On December 23, 1588, Henry III summoned the Duke of Guise to the Château de Blois. Louis II, Cardinal of Guise, the duke’s brother, was already present. The king was waiting for him in the private chamber adjacent to the royal bedroom, he was told. When he arrived, he and his brother were both executed by royal guardsmen. In addition, Henry imprisoned the duke’s son.

The murders sparked widespread indignation in the city, where the duke was adored. The Parlement charged the king with criminal offenses, and he had little choice but to reach out to his opportunistic heir, Henry of Navarre. In response to the Catholic League’s domination of the Parlement in Paris, Henry III established his own parliament at Tours in June 1589.

Marriage and Personal Relationships

The prospect of Henry III wooing Queen Elizabeth I of England was discussed in 1570. He was about 18 or 19 years old at the time, and she was about 37. They were started by Elizabeth herself, though historians believe it was more for the purpose of arousing Spain’s worry than for any actual interest.

Henry III was not thrilled with the prospect and referred to the English queen as a putain Publique (public whore). Ultimately, nothing resulted from these discussions. When Henry III became king, his younger brother Francis took over as Elizabeth’s suitor.
Before 1574, Henry got fascinated by Marie of Cleves, a well-known beauty. She was, however, already married to Henri I de Bourbon, prince de Condé.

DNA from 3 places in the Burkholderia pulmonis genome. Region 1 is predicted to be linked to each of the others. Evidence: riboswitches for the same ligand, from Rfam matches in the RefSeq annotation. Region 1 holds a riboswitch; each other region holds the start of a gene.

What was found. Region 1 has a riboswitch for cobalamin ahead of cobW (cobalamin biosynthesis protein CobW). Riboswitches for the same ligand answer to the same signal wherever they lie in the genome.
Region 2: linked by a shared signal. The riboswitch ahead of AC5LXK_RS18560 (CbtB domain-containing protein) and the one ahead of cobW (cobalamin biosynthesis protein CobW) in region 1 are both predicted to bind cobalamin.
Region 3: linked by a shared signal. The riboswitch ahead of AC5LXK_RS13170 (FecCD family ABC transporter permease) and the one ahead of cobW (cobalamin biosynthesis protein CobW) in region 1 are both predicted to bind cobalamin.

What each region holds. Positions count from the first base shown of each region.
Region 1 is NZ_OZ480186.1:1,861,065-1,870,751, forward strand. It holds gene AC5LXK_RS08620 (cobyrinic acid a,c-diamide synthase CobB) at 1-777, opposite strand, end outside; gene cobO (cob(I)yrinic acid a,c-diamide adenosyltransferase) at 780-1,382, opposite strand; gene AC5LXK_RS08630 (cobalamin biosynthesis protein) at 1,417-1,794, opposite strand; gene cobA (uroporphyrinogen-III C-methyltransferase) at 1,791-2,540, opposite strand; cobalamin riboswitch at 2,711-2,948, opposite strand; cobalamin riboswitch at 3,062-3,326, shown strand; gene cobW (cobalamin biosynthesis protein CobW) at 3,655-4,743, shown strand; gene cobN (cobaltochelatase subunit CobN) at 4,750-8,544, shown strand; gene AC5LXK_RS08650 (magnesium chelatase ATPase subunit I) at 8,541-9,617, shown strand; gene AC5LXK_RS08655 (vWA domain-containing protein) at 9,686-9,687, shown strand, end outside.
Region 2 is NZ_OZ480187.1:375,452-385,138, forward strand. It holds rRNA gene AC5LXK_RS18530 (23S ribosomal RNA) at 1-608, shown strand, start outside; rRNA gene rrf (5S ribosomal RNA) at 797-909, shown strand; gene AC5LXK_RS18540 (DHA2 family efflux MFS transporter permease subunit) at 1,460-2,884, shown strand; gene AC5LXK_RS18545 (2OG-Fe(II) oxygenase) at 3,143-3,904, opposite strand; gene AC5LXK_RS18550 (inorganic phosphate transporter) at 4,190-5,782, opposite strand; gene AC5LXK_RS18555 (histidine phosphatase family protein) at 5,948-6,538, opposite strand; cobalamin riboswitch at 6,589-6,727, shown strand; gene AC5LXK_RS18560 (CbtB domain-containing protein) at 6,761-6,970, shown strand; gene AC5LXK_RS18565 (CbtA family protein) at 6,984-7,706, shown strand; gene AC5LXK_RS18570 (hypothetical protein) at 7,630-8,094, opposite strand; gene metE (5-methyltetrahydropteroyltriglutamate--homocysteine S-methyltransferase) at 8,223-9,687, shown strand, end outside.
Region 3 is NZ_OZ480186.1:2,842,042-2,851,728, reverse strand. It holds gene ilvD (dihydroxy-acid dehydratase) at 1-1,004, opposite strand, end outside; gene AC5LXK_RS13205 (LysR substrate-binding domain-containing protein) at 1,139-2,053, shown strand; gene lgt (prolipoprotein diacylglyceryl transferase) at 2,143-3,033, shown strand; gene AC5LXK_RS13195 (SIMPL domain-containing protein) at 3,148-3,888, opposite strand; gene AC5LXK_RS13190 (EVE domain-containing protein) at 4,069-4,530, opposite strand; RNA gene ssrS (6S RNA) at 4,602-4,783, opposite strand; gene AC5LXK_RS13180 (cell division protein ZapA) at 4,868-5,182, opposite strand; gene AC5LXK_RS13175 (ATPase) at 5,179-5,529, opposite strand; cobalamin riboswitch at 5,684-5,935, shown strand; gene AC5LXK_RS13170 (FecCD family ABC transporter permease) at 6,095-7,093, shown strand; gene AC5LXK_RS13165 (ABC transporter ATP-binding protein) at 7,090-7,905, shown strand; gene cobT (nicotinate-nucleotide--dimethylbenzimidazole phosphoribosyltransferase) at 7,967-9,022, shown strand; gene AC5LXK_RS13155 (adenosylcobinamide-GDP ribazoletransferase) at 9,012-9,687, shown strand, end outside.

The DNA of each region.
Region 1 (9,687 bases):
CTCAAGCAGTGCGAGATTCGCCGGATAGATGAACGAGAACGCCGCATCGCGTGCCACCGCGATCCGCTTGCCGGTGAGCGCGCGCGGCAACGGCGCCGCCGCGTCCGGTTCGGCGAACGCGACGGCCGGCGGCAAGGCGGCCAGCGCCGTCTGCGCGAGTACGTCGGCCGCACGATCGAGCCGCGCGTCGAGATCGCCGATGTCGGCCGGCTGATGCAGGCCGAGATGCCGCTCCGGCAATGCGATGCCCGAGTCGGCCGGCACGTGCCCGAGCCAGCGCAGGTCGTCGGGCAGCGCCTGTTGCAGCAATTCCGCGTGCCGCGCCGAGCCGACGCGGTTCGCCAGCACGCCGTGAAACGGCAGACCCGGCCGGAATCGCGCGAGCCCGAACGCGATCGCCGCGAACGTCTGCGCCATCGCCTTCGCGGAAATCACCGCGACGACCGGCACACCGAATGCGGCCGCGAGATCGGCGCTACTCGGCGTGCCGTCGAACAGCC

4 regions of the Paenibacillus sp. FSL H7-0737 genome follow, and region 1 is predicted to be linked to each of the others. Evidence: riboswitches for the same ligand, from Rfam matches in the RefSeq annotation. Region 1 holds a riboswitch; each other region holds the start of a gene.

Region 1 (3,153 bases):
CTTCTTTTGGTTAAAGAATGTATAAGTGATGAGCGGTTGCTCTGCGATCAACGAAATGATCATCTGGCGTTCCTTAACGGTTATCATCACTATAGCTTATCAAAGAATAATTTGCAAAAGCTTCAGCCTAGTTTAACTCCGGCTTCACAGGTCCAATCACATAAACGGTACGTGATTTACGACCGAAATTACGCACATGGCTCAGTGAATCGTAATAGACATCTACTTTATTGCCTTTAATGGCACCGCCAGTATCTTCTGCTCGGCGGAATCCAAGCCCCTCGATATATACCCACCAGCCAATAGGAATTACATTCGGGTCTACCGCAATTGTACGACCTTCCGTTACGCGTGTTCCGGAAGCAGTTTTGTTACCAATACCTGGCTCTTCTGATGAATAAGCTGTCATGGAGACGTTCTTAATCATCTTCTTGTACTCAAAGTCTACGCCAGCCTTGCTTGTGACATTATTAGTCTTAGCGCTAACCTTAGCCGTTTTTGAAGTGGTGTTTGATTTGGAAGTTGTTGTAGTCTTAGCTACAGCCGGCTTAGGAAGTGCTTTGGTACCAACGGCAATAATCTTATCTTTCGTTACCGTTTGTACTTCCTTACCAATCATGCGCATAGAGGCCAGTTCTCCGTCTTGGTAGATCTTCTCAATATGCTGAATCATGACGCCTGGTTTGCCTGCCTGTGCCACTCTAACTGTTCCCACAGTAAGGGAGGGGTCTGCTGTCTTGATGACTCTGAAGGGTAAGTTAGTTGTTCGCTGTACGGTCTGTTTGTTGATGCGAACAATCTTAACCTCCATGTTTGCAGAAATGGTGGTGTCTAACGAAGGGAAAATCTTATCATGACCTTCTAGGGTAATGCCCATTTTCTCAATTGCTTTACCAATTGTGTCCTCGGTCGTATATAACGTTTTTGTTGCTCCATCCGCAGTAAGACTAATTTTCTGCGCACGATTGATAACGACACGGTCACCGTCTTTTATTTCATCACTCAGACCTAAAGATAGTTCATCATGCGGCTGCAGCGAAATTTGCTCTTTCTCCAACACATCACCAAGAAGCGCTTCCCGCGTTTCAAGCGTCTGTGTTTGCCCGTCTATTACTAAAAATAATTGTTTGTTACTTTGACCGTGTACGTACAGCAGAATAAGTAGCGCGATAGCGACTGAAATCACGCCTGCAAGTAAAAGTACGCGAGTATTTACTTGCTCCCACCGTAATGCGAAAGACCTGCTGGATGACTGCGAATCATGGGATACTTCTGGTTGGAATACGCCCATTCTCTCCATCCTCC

After becoming king, Henry III attempted to obtain a divorce from Marie’s husband so that he might marry her himself. His mother was extremely opposed; her preferred candidate was Princess Elizabeth of Sweden. However, Marie died from a lung infection in 1574 before Henry could implement his plan.

On February 15, 1575, two days after his coronation, Henry III married Louise of Lorraine, the daughter of Nicholas of Lorraine, Duke of Mercœur, and Countess Marguerite d’Egmont.

Louise’s mother had died when she was a child and she was subsequently raised by her father and stepmother, Catherine of Lorraine. She had an unhappy childhood, without being loved by either her father or stepmother.

Henry III first saw Louise sometime after he became the King of Poland and was stunned by how closely she resembled Marie. After the Princess of Condé died, Henry spent months in deep mourning. Eventually, going against his mother’s wishes, he decided to marry Louise and sent his councilor and alleged lover, Cheverny, to Louise and her family to make them aware of his intention.

Despite the initial misgivings, Catherine would come to love her unpretentious, pious, and calm daughter-in-law. Louise virtually worshipped her husband, who, in turn, was always attentive to her.

The union did not produce any children, causing much grief to both Henry III and Louise. She reportedly suffered a miscarriage in 1576 but no historical proof exists of this. There were speculations in 1584 that Henry was looking to divorce her but this proved to be unfounded.
Contemporary sources speculated that he had sexual relationships with several members of his inner circle in the French court. This inner circle of the king’s favorite courtiers was known as the mignons.